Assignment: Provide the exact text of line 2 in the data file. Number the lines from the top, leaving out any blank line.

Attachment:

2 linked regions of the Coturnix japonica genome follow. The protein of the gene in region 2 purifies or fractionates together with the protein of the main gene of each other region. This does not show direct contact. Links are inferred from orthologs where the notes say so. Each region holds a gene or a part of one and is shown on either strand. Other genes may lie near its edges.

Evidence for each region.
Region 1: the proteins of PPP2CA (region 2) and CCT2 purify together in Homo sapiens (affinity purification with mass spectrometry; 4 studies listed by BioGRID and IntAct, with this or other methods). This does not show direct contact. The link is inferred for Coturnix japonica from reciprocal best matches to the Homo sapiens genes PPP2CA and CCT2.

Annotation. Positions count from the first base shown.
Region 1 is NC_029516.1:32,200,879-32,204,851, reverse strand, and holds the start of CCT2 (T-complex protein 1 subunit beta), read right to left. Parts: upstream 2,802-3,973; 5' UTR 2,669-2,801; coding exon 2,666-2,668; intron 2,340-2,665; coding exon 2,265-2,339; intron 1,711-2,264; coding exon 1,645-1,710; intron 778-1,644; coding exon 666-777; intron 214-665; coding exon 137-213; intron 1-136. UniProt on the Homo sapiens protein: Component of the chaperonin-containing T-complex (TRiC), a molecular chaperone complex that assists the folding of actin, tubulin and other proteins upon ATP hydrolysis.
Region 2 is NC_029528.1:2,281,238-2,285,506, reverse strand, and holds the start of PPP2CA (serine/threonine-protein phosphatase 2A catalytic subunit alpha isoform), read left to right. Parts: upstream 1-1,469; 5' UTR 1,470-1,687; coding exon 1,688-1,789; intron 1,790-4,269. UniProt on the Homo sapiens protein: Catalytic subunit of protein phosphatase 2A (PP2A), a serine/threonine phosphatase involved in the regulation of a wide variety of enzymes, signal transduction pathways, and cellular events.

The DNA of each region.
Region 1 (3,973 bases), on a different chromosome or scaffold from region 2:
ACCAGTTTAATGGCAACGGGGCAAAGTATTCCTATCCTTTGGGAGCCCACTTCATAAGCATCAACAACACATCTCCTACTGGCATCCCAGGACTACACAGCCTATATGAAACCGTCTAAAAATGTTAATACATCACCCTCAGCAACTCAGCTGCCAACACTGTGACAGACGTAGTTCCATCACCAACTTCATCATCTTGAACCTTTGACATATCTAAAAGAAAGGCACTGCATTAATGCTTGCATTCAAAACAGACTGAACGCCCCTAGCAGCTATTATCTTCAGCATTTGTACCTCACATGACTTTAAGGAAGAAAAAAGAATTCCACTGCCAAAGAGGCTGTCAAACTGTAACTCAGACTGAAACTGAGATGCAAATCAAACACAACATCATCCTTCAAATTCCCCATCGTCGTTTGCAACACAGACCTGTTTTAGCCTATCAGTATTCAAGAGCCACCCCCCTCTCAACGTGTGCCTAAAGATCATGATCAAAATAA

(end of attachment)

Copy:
Evidence for each region.